A job with distance

Your next job may be four states away. Moving will not be cheap. Those are expenses you may have to cover yourself, at least in part. The last thing you want is for that new job to sink you further into debt.

Serious breakdown

Sure you can ignore all the warning signs of impending car trouble, but when your car gives up and breaks down, you’ll have a problem. If you think auto maintenance is expensive, wait until you see the cost of repairs.

Disaster

Natural disasters—who knows what form this type of emergency will take? There is no place on earth immune from natural disaster, many of which come without much warning. That’s why you need to have money stashed away, just in case.

Final call

Who wants to plan ahead for mourning? Not me. But knowing I have money stashed in my CF for when bereavement requires travel and more, means that I don’t have to think about it now. I’m prepared.

Just do it

I understand that these days the cost of just about everything is soaring. These are tough times to find money to save. But do you really have any options? If your current lifestyle is sucking up every last dollar of your income thereby putting you and your family at risk, it’s time to make changes.

Start small

While you need a big healthy Contingency Fund, that’s not going to happen overnight. Your goal is to have the amount required to pay all the bills and keep food on the table for six months without any paychecks. One-half of your annual net income is a huge number when you think of it sitting in a savings account. But don’t focus on that number.

Instead, start by saving $500. Then reset your goal to $1,000. Now you’re on your way. You’re catching the savings bug. Soon you will reach $2,500. Then $5,000 will be in view and you’ll be on your way.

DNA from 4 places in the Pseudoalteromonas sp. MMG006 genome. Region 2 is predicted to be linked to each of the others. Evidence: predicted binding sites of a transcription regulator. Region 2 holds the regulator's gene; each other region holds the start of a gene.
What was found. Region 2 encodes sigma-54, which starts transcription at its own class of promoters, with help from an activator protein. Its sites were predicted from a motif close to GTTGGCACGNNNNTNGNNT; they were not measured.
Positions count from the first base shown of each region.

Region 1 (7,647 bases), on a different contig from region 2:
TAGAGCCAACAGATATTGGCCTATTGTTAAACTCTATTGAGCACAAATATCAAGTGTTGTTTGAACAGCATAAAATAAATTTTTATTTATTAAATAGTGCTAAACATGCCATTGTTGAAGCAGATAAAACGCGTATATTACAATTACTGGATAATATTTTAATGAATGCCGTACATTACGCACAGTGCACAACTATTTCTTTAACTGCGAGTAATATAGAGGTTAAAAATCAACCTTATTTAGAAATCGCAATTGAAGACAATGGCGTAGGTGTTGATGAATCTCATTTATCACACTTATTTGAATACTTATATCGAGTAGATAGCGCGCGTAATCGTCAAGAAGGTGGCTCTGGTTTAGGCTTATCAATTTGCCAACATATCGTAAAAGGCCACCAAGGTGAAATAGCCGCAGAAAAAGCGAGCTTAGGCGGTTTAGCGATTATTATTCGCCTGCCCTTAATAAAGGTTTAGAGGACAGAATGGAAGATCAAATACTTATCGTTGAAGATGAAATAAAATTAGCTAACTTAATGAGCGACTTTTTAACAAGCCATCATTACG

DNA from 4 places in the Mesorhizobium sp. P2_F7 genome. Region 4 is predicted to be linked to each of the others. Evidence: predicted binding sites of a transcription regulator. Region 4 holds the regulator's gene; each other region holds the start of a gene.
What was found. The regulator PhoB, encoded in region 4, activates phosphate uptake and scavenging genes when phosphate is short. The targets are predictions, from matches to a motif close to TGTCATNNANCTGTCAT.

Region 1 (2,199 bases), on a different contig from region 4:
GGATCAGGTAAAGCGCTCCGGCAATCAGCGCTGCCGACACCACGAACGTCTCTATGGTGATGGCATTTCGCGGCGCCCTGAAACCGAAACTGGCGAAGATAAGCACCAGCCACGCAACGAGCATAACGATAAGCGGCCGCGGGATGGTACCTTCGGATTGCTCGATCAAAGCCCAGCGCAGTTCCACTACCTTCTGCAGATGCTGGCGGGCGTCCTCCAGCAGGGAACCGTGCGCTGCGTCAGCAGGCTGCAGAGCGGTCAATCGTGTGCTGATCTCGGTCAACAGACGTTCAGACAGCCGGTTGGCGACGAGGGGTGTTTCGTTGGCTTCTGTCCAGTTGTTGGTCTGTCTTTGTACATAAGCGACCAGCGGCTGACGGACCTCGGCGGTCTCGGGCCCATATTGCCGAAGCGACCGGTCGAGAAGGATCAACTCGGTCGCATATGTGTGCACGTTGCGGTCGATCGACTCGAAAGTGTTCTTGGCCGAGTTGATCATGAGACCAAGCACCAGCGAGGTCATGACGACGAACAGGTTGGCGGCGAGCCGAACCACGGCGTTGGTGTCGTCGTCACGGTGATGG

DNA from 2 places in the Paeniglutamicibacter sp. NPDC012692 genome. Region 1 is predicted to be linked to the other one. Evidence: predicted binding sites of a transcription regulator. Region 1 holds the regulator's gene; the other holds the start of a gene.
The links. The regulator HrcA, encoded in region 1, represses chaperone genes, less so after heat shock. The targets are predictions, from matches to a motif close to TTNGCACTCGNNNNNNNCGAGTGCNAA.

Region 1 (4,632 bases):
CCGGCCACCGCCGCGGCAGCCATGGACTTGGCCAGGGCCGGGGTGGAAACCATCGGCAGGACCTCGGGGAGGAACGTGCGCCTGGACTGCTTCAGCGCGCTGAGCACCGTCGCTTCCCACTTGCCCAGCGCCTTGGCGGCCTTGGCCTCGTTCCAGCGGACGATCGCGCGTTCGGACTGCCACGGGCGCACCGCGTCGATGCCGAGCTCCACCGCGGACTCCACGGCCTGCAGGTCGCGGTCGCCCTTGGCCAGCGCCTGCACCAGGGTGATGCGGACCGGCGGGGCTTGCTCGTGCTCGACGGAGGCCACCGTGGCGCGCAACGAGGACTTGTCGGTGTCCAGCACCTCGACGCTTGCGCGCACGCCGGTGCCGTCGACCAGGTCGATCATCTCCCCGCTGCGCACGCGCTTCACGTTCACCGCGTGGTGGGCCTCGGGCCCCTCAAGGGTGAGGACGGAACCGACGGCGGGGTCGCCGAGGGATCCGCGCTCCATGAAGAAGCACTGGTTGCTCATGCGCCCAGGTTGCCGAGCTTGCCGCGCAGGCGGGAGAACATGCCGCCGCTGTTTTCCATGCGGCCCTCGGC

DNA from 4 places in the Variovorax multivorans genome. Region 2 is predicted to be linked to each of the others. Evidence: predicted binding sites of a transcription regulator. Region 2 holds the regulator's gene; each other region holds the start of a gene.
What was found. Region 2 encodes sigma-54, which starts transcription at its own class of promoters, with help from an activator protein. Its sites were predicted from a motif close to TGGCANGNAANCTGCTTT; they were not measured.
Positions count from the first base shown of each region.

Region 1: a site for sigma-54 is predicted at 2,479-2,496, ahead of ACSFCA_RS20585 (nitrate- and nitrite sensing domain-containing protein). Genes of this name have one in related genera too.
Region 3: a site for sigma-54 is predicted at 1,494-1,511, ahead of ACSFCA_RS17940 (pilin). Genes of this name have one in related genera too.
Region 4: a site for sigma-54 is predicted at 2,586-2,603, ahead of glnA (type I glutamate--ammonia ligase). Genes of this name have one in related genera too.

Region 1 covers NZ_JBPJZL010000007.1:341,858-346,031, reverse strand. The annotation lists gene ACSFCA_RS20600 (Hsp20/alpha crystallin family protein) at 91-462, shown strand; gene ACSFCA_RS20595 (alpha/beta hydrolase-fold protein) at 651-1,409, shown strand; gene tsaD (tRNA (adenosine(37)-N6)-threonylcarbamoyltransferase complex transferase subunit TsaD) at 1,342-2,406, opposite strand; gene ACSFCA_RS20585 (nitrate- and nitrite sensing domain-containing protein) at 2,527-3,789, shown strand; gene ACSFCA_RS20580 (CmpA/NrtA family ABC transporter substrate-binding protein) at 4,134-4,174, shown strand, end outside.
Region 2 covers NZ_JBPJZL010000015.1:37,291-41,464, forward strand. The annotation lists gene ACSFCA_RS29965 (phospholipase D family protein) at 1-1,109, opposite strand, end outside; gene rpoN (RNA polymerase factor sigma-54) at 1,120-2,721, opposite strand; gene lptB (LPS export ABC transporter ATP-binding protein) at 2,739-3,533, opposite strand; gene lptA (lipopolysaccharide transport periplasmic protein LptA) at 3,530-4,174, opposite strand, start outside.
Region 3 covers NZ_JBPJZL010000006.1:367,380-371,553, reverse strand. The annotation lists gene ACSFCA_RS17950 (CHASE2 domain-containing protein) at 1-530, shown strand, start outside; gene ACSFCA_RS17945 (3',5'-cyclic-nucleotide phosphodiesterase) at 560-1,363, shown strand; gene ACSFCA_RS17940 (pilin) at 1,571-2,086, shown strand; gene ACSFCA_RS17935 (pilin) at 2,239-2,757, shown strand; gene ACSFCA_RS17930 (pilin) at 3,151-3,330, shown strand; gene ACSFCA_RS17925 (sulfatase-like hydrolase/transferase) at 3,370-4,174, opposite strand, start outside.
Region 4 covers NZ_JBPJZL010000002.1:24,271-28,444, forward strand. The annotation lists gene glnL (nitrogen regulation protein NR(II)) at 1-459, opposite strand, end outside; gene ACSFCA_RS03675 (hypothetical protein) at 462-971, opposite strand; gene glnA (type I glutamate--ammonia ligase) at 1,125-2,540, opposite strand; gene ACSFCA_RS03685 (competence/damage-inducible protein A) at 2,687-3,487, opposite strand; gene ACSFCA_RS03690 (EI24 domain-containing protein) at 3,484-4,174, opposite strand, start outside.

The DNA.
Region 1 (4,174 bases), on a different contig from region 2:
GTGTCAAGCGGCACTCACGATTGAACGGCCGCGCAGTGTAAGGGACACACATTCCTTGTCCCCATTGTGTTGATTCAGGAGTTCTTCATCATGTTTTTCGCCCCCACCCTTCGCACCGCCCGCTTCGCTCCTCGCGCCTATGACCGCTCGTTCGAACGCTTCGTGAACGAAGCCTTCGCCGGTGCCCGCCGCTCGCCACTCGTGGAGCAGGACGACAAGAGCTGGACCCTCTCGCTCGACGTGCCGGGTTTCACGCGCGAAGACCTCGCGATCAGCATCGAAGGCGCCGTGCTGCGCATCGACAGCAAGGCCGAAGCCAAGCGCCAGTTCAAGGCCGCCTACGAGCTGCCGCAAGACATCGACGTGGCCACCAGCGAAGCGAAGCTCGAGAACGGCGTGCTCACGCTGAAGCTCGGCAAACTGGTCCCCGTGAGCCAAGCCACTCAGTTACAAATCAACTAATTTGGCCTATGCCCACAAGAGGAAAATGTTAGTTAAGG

That’s the way to do it. But you’ll never reach your goal until you get that first $500 safely tucked away in a savings account.

 


UP NEXT: 

3 Ways to Cut Your Bills by 10 Percent or More

Getting Back to Normal After a Disaster

How to Save $1,000 Cash Painlessly

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2 replies
  1. Debbie
    Debbie says:

    I second the importance. I have excellent homeowners insurance but between the deductable and what wasn’t covered, I had to come up with $9,000 after Tropical Storm Irma came through Atlanta. Three huge trees down on the ground and two more that had to come down for safety, the entire length of yard new fence, water in a wall and new roof. My insurance covered $15K. One never knows when there is suddenly going to be an emergency and I got off lucky. Other than a damaged roof and small leak of water into the wall, my house was okay and I got to stay living in it. This is when I switched from having a 3 months saving to 6 months of emergency savings.

    Reply
  2. Belle Mieloch
    Belle Mieloch says:

    Well said Mary. We have a fund and I had saved to have my sofa and loveseat recovered. Cheaper than buying new. While waiting to get it done I noticed a crack in our shower wall. $8000,00 dollars later it was fixed. Furniture was done lees than $2000.00. Ok now to get back on track. My husband had to have new bridge work done. Well my fund saved me and we still had money left. Also at this time my property taxes came due. Then car insurance. I will never be with an emergency fund. And I thank you for all your advice in last 30 years

    Reply